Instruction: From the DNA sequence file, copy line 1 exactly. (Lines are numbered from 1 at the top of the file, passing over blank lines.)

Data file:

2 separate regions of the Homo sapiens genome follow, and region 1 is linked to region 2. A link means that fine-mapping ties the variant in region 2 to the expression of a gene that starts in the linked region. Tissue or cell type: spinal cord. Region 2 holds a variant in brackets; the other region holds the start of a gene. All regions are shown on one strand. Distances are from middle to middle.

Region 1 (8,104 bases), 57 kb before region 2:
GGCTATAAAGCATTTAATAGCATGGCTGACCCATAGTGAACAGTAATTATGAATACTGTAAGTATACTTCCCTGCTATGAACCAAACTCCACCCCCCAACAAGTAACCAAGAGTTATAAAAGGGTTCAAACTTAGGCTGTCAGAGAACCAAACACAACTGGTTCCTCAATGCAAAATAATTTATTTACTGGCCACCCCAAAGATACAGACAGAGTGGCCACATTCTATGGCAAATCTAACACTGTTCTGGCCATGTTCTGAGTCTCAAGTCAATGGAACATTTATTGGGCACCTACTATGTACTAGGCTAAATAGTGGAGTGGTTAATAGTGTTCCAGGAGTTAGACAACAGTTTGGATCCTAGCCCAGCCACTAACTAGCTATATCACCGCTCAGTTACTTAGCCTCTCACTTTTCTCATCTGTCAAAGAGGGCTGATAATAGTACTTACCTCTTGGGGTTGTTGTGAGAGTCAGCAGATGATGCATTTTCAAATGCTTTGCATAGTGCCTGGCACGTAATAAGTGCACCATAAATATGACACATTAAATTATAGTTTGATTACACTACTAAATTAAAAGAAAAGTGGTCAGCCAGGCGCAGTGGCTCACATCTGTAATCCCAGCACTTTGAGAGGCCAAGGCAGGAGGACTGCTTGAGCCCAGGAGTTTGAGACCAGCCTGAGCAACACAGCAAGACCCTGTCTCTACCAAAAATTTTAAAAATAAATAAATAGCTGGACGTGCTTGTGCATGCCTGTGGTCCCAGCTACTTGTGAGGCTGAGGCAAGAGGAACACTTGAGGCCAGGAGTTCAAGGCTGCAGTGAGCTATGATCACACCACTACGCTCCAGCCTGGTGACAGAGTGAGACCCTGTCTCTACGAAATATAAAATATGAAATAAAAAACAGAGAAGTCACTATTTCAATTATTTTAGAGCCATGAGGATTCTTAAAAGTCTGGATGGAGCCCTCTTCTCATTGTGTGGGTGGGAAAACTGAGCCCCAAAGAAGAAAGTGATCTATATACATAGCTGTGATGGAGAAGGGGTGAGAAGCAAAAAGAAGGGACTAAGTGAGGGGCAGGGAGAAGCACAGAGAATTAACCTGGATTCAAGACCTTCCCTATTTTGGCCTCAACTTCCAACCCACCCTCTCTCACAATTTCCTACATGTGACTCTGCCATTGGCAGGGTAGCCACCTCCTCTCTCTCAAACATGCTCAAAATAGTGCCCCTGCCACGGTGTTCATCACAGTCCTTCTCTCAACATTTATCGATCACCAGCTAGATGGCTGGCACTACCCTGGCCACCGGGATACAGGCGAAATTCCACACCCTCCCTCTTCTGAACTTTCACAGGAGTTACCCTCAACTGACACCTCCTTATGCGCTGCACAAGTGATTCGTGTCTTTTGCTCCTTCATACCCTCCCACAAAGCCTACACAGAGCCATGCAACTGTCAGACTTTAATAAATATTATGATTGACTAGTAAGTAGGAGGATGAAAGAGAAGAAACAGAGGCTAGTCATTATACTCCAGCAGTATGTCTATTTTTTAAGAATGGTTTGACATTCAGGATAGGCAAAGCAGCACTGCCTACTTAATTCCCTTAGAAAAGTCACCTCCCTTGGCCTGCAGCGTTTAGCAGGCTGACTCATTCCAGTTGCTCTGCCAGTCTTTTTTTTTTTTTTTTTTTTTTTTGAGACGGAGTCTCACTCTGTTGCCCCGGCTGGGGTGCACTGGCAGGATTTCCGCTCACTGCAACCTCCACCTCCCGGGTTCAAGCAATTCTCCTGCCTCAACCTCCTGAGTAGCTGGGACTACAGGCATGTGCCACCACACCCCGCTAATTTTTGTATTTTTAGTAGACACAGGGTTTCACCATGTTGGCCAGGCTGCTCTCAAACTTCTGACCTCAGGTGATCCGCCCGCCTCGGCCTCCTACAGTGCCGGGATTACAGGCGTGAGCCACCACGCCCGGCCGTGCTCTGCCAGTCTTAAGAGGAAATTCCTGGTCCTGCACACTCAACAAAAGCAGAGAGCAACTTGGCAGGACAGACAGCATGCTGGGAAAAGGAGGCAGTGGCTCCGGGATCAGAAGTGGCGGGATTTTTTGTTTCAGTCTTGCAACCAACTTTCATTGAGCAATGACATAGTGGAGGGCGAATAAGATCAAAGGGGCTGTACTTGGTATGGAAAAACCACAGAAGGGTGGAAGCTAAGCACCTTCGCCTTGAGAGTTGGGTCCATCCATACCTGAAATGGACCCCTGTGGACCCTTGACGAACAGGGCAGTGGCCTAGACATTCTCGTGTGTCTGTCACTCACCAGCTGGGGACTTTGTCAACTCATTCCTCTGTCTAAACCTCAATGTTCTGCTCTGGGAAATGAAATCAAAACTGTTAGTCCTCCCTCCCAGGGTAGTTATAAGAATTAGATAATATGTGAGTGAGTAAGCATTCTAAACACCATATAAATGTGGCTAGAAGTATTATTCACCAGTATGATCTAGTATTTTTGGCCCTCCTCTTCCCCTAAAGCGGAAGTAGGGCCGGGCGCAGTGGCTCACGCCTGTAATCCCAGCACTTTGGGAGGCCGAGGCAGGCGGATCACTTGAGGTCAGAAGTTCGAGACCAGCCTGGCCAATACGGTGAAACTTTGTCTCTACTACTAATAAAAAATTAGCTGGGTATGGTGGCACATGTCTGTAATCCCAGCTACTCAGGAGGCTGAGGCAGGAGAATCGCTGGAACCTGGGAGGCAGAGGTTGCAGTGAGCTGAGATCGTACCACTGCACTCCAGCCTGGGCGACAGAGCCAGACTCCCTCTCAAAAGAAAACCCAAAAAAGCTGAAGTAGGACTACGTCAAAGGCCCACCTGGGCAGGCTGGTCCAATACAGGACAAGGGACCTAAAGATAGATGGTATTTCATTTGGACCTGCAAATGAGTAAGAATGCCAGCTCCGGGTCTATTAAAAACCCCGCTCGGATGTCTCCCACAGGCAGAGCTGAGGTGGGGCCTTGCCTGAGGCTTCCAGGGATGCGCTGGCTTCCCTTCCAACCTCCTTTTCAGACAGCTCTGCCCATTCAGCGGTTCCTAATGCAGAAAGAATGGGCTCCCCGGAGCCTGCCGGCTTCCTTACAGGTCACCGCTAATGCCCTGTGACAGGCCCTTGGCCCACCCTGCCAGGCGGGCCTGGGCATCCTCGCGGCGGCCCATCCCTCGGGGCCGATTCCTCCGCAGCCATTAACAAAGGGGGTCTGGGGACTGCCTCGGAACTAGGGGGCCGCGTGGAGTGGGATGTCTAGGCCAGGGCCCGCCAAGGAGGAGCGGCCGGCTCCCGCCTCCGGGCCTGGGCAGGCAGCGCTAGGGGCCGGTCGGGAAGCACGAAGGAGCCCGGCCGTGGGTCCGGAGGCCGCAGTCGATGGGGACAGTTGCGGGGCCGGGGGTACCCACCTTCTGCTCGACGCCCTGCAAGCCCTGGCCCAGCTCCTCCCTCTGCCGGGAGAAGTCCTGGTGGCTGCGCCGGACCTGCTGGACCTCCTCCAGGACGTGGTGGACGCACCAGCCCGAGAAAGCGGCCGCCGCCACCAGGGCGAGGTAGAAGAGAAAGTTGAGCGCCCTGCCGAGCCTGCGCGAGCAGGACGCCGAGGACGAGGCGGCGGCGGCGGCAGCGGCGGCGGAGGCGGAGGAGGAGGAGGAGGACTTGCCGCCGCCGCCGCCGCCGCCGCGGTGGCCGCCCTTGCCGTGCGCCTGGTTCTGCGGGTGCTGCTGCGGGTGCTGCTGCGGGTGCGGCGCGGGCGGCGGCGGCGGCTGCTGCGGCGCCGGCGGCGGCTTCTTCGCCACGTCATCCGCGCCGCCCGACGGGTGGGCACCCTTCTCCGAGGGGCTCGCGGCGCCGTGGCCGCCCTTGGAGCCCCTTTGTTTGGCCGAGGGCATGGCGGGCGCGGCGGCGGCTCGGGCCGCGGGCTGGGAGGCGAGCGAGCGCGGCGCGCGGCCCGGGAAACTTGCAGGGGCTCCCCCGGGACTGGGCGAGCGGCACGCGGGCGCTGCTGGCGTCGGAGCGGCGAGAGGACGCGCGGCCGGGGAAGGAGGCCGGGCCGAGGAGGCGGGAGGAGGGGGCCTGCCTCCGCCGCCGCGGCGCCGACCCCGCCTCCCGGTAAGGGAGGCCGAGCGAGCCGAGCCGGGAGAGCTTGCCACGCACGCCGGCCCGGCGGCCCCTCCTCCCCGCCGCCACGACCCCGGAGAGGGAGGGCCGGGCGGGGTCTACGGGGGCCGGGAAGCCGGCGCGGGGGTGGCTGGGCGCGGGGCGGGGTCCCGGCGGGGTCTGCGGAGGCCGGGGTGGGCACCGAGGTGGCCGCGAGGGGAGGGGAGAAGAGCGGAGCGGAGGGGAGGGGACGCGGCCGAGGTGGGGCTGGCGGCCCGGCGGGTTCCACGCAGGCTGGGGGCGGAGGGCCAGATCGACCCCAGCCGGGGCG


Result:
2 separate regions of the Homo sapiens genome follow, and region 1 is linked to region 2. A link means that fine-mapping ties the variant in region 2 to the expression of a gene that starts in the linked region. Tissue or cell type: spinal cord. Region 2 holds a variant in brackets; the other region holds the start of a gene. All regions are shown on one strand. Distances are from middle to middle.